Observing the Moon - Full Moon Sights

Jack Kramer

We've had a couple of articles in the newsletter about the many rays that are visible on the moon, especially around the full phase. Since every month we're beset with a full or nearly-full moon, it's worthwhile to add a couple of other features that also show up well during this phase. Here an object's ability to reflect light is far more important than its ability to throw a shadow. There simply aren't any shadows on a full moon! The fact that the sun is shining directly at the center of a full moon, eliminating any shadows, explains why it's about ten times as bright as a first quarter moon.

Rima Hyginus

"Rima" is the latin word for a rill, which is a long, winding gash or depression on the moon. Rima Hyginus is very close to the center of the moon as it faces toward us. While most rimae virtually disappear from view a day or so after lunar sunrise, Rima Hyginus gets brighter as the Sun rises, and is easily visible even during a full moon. One thing that contributes to its brightness is that it's fairly wide, with walls that are apparently slanted at just the right angle and composed of highly reflective regolith so as to reflect sunlight. The brightness may also be due to the fact that the floor of the Hyginus rill is peppered with small craters which may act as reflectors. Could this be a crater chain resulting when the incoming space debris tore apart prior to impact? The following image shows Rima Hyginus pretty much as it appears at full moon. (The first three images in this article are from the Clementine spacecraft.)

Bright Craters

Some craters become particularly prominent not because of the shadows they cast, but because of the sunlight they throw back across space toward our waiting telescopes. One of the most prominent craters during a full moon is Proclus, whose interior walls have a reflective power of 16%, which is unusually high for an object on the moon. It also sports two bright and unique rays that make it an unmistakable landmark (well, actually a moonmark). There's also an intricate, but much fainter, ray system extending into Mare Crisium. The following image shows bright Proclus and its "splash" pattern.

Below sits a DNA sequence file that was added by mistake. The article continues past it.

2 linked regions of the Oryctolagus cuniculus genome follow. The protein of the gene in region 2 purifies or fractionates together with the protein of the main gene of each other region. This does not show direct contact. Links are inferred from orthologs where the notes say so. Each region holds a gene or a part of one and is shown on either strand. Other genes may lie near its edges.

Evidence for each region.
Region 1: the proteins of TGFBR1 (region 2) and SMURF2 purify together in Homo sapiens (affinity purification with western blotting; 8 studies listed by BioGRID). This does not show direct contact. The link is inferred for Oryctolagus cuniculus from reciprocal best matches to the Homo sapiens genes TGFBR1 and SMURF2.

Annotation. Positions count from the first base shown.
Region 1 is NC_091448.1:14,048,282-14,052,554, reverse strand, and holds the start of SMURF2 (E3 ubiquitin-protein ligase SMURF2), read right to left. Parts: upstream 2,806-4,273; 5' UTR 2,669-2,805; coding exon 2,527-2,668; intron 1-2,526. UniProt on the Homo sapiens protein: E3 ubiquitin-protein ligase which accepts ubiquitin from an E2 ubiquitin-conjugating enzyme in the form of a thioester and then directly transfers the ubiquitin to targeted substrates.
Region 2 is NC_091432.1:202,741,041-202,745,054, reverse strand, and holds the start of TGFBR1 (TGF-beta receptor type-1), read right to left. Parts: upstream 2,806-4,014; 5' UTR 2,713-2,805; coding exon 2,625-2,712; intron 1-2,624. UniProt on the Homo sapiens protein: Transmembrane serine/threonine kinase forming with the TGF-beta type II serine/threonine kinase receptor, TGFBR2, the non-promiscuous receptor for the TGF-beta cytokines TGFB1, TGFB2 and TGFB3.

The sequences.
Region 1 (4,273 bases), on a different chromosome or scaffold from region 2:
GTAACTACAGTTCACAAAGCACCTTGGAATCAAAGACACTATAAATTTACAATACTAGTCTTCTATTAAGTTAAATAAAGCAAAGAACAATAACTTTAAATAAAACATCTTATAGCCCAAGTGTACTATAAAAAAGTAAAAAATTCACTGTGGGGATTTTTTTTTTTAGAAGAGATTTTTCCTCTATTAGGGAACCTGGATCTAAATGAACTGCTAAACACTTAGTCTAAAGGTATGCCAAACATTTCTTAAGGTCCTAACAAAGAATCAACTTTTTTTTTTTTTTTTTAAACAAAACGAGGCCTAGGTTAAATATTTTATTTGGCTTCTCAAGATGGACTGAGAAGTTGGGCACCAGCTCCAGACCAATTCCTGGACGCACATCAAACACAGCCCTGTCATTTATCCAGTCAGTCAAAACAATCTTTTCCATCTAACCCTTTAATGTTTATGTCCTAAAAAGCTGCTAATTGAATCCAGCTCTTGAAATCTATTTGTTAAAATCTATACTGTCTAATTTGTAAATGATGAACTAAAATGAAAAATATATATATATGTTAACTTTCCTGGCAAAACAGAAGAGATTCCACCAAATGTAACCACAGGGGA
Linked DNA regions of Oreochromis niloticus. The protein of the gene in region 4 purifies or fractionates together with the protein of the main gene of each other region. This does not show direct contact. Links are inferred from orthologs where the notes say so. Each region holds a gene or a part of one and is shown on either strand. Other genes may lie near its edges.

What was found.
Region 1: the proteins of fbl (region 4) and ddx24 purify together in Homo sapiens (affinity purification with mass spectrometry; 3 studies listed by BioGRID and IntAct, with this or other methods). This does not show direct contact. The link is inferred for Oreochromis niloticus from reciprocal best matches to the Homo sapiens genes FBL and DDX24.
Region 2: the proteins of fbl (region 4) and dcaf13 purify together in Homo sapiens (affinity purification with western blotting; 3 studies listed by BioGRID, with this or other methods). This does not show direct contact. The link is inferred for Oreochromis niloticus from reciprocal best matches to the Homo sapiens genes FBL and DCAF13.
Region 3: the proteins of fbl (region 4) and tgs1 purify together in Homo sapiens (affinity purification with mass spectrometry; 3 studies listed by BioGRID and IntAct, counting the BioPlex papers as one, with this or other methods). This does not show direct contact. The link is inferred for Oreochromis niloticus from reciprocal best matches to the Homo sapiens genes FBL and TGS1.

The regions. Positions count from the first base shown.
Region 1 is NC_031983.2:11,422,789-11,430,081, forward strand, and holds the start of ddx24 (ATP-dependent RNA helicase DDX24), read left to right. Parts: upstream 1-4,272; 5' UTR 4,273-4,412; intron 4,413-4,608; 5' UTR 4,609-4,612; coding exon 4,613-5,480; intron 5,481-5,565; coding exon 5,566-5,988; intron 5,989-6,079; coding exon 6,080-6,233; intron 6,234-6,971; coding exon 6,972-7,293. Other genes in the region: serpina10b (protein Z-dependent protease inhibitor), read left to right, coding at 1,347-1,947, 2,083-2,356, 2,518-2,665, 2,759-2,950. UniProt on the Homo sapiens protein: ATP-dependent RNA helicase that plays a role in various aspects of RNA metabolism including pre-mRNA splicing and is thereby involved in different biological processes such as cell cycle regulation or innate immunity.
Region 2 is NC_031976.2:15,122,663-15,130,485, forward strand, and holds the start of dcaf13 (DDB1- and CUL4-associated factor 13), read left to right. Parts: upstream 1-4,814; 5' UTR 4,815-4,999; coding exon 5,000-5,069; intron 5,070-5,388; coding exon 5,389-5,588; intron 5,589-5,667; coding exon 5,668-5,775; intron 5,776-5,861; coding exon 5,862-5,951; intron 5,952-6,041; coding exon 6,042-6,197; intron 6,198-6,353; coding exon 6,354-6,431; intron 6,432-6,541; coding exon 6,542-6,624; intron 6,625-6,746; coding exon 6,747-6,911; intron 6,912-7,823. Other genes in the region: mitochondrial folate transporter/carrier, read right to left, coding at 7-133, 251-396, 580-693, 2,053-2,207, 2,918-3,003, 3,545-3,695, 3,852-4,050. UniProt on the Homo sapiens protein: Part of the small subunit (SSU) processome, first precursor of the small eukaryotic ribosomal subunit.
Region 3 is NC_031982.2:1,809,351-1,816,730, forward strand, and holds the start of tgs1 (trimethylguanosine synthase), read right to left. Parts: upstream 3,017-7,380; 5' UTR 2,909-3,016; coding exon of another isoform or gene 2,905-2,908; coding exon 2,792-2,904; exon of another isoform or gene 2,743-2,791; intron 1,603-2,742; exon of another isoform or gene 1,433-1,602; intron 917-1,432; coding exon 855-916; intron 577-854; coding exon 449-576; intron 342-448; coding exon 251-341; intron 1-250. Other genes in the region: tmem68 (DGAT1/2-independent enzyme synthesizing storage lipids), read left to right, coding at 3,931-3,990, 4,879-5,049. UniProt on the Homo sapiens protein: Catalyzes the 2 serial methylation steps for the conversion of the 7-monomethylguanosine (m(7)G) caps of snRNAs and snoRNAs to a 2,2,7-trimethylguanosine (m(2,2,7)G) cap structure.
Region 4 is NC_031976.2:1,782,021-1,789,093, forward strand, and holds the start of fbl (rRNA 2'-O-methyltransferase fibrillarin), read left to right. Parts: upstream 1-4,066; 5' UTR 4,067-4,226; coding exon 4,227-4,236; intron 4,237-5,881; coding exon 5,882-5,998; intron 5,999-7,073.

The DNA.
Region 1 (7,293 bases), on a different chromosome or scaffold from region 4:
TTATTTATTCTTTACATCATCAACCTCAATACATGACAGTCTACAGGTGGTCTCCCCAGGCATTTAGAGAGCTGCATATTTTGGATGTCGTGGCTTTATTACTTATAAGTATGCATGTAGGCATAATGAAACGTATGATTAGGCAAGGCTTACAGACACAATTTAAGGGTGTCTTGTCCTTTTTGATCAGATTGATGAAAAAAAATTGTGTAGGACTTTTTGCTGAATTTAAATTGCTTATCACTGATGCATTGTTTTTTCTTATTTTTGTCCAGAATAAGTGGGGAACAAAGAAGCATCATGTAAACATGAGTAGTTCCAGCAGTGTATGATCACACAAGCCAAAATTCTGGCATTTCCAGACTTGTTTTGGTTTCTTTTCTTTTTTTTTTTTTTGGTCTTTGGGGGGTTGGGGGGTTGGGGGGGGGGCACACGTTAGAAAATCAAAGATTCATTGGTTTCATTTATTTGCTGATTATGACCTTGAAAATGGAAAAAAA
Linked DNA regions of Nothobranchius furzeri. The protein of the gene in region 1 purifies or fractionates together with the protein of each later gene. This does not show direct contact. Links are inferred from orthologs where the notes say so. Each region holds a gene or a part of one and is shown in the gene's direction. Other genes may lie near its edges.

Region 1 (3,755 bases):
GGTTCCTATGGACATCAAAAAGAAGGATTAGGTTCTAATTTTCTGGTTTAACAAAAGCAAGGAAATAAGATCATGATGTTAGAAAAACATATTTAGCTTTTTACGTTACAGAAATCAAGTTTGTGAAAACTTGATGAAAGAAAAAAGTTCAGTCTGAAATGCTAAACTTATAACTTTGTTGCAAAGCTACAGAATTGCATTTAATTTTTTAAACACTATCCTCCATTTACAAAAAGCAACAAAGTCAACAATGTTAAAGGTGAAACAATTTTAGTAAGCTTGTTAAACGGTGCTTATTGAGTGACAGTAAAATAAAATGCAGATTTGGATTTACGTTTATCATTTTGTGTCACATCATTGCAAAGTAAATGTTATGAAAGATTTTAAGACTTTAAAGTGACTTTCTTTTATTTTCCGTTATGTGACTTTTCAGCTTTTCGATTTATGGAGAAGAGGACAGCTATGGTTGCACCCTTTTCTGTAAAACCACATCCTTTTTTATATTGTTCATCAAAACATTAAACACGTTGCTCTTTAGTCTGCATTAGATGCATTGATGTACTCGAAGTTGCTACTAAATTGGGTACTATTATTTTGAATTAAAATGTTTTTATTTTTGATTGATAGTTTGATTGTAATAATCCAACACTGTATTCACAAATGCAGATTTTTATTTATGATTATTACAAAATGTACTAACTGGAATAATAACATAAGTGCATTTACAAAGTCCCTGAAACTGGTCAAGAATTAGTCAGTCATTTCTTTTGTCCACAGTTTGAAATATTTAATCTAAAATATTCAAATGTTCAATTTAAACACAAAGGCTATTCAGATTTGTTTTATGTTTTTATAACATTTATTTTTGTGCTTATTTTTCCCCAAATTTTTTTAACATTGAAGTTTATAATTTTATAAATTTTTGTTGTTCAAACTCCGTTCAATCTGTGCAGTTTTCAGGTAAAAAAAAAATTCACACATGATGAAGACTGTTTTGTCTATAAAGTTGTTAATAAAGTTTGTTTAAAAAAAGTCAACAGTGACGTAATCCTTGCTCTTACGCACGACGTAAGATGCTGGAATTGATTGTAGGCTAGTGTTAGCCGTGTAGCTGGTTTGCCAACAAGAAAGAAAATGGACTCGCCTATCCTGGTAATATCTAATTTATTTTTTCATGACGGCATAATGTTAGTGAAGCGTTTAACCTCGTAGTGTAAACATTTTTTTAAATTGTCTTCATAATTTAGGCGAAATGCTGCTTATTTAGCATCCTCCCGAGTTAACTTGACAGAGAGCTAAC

Of all the craters, the brightest during a full moon is Aristarchus, so bright in fact that it is said to be visible by naked eye. (But not by my naked eye!) It also has a small but complex ray system, which really appears as more of a "spray" pattern with one longer splash just skirting the neighboring crater Herodotus. Look for bright ejecta material abutting the southern edge of the crater. It seems as though the bright material from Aristarchus was thrown out within a fairly close range. The longer rays shown in the following photo are difficult to see through our scopes.

Limb Features

One bit of topography that stands out at just about any phase is the mountain peaks all around the lunar limb. These show up well because they are silhouetted against the blackness of space. The following image is one I took around first quarter; however, it does illustrate the limb topography as it would be seen at any phase. A particularly high mountain is noted, but the entire limb shows an uneven texture. Figuring out which details these are by name is often difficult because most lunar maps don't do a particularly good job of identifying features at the limb. But named or not, a view of these limb features reinforces the notion of the moon as another world.

The specific peaks that you will see at the limb are determined by the libration of the moon. Any time you gaze at the full moon, you're seeing 50% of its surface. While the moon always keeps the same face toward us, it's not exactly the same. Over a span of time, we actually end up seeing about 59% of the moon's surface - slightly beyond its poles and around the edge. We're seldom conscious of libration. However, in looking over my lunar images, I came across two that show the effect very well. Notice how in one image Mare Crisium appears much closer to the limb and is also more foreshortened. (The crater Proclus with its wide-spread rays also shows up brightly just to the right of Mare Crisium.) I took these images a couple of years apart, but the libration change occurs over an interval of about two weeks.

Libration in longitude results from the moon moving at slightly different speeds at different points in its orbit (in accord with Kepler's second law). Libration also occurs in latitude due to a slight tilt in the moon's axis.

Finally, a few words are in order about the use of a neutral density filter ("moon filter") to somewhat darken the image of a full moon as seen through your telescope. You might want to try it, though I've found more detail can be seen without a filter. Also, to examine many of these features, you'll want to use higher magnification, which tends to diffuse the bright light. The human eye adjusts pretty well to the increased brightness of the full moon. And let's face it, if you're observing the moon at this phase, your night vision will be just about shot anyhow!

Published in the September 2002 issue of the NightTimes